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In 2013, our dreamy life changed dramatically when my husband’s barber asked, “What’s that on your neck?”

David saw three doctors and had six procedures by the time we heard the five words that rocked our world, “You have stage IV cancer.” The lump protruding from his neck was a malignant growth that had metastasized from the base of his tongue. Four days prior, our thirteen-year-old son was diagnosed with Lyme Disease.

“What’s happening to our family?” I thought desperately, trying to make sense of it. Life was going along nicely, when suddenly our roles changed: husband and son became patients; wife/mother became caregiver.

So how is it the most challenging time of our lives turned out to be the most valuable, loving and precious? Here’s what we gained…

• I used mindfulness to soften my judgments and conclusions about having cancer. I stopped viewing my illness as a tragic event or failure. I invited allowance, grace and gratitude to my daily experience. New outlooks on living with cancer emerged: by not resisting what is, I felt less pessimism, pain and anxiety.
• What if living with cancer is also a gift and can lead you towards experiencing more gratitude and appreciation? What if hitting bottom is a unique opportunity to press the reset switch? This is your chance to reinvent yourself, embrace humility and practice self-compassion. Keep asking: “What else is possible?”, and be open to allowing new possibilities.
• If your goal is to heal your body, what choices are you making to support that goal? I couldn’t run, so I walked. I couldn’t lift weights, so I did yoga. I couldn’t eat, so I sipped nutritional shakes. I thanked my body for all it does, always listening to what it’s trying to tell me.
• During moments of adversity, who you are BEING is YOUR choice. Be aware that it’s something you actually have control of. Choose to put more attention on the things you can control: your breath, your serenity and your happiness. Your attention can hold only one thought at a time. Instead of focusing on fearful thoughts that make you feel worse, focus on thoughts that make you feel better. Look for the positives in major life challenges and make it a journey of self-discovery and transformation.

• Usually, caregiving conjures up images of stress and burnout. I decided to make it an opportunity for self-love and self-care.
• Visualizing myself staying calm, present and helpful, I tapped into a level of deep and compassionate love that previously, I didn’t know I was capable of.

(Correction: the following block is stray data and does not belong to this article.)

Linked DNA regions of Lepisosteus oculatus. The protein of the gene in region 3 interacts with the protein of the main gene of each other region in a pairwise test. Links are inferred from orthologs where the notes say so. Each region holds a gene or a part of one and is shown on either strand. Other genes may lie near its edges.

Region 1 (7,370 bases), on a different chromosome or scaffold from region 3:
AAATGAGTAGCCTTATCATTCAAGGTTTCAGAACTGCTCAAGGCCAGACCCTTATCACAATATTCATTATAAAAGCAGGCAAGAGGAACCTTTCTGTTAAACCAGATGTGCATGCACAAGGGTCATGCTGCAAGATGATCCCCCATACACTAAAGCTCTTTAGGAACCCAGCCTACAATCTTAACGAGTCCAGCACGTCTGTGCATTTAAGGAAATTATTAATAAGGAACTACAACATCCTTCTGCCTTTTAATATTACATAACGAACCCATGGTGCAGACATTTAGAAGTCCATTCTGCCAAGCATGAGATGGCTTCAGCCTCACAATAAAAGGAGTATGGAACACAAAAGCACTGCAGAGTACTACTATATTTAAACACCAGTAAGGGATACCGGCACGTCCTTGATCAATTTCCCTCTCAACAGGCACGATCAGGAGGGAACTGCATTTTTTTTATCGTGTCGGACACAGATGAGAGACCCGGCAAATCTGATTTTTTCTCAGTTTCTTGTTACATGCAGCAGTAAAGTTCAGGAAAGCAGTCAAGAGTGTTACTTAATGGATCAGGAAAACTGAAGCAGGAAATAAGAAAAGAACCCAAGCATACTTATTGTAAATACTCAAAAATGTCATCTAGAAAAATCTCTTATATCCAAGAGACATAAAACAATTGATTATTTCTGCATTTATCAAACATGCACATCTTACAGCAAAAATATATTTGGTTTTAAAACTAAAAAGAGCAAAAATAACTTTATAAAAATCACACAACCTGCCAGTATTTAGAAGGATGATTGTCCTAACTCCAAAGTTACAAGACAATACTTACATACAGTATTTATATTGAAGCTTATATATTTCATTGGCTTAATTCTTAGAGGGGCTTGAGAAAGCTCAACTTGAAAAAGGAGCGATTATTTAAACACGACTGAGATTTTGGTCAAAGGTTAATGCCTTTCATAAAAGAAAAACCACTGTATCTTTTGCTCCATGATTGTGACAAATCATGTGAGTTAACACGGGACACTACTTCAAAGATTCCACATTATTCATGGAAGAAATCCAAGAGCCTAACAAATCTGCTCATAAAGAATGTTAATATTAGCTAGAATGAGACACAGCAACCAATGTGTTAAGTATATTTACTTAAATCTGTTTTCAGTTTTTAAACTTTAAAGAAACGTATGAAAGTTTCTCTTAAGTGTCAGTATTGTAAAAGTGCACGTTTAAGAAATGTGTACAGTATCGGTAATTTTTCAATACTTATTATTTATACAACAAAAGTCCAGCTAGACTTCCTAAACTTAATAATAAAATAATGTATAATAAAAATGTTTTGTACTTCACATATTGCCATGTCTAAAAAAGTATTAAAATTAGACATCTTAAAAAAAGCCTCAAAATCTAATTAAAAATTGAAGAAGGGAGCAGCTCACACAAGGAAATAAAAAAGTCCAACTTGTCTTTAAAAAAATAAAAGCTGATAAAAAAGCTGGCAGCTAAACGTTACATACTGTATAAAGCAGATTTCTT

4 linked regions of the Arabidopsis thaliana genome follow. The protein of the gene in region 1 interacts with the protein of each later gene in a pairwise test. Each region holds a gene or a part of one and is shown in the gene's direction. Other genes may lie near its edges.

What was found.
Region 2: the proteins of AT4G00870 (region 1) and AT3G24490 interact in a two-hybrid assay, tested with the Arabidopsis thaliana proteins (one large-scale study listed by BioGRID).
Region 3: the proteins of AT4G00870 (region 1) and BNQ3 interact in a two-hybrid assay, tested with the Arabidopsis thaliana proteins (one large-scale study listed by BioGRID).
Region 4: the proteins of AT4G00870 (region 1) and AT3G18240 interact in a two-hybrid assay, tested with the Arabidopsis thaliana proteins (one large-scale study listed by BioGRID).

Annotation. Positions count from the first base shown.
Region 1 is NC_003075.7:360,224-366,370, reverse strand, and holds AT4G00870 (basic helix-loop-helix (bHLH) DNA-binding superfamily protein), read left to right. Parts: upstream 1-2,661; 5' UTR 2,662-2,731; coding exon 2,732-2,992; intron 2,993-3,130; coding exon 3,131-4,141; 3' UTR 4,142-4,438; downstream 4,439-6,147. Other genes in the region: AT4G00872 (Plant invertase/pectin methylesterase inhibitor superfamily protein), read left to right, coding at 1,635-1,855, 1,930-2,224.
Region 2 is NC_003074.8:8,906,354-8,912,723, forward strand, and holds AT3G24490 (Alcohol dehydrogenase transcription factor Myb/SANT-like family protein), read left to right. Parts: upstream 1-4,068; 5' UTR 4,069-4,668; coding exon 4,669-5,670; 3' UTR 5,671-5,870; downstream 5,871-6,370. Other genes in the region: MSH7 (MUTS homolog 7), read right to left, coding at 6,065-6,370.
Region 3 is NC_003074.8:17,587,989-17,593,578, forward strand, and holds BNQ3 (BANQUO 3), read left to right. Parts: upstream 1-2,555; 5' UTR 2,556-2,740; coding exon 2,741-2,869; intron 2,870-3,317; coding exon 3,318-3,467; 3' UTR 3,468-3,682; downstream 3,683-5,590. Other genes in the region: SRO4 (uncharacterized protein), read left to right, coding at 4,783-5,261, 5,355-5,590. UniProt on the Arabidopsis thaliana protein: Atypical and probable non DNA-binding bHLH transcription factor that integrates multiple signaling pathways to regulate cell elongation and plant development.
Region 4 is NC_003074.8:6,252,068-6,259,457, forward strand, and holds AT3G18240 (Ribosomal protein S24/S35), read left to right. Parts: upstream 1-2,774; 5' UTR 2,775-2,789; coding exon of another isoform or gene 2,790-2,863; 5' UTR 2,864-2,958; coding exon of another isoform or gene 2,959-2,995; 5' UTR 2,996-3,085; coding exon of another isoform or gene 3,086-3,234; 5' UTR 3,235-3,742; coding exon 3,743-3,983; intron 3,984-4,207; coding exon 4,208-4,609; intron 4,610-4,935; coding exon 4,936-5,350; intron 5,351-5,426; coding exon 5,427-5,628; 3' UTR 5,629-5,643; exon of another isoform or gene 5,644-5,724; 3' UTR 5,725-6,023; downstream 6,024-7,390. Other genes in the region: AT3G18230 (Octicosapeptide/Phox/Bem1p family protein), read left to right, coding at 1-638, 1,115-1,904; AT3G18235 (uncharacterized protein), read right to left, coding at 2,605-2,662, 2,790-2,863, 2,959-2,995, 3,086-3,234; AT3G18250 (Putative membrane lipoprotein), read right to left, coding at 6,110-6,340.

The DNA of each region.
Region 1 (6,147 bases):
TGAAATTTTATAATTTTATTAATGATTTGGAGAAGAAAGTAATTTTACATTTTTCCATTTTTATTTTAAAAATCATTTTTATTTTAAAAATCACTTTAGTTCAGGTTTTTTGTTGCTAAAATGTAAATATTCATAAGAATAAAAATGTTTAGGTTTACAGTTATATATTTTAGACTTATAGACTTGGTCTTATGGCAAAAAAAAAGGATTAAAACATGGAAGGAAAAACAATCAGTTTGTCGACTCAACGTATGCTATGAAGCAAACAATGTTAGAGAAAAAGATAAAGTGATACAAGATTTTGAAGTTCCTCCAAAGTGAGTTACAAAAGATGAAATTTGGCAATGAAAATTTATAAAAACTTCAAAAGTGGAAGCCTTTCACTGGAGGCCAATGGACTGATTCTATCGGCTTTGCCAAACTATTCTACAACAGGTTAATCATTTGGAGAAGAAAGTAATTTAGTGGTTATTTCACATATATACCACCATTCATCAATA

• I felt grateful for my willingness to be a caregiver. As a result, I experienced calm and joy. I had moments of upset for sure, yet I always found things to be grateful for. I appreciate what life has taught me so far.
• Have you thanked your body? Your heart has been beating faithfully since the moment you were born, your lungs automatically bring you life-giving breath, and every breath you take in becomes a new beginning to each moment in the now.

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David Dachinger and Tamara Green, LCSW are the co¬founders of Loving Meditations and international best selling authors of their book, Live Calm With Cancer (and Beyond…).

David is a featured author and Grammy® nominated composer who has scored inspiring music for America’s most celebrated sporting events and television shows. Over 1.5 billion people have heard his music on CBS broadcasts of the Super Bowl, The Masters and the NFL. David is a survivor of head, neck and lymphatic stage 4 cancer.

Tamara is an author, speaker and trainer, dubbed by Elle Magazine as “The Soul-centered Psychotherapist and Meditation Facilitator.” Tamara combines her many years of professional training and life experience, such as caregiving, to create powerfully effective guided meditations that have helped thousands to achieve peace, love and well¬being.

Together, this married couple creates highly effective self-care/self-love programs that help patients and caregivers to dramatically reduce stress, anxiety, pain and discomfort throughout their cancer journey.

For more information, please visit

This Post Has 2 Comments

  1. I am a breast cancer survivor n this has occurred recently but my positive strong abilities n endeavors to fight the disease was a landmark in ending the sickness although it was very painful the chemos were awful yet my calm cool attitude towards life made life easier n thus overcome the painful barriers n today I’m normal n I know I’m feeling good except weakness which does tire me down but I rest n think positively that God has helped me a long way

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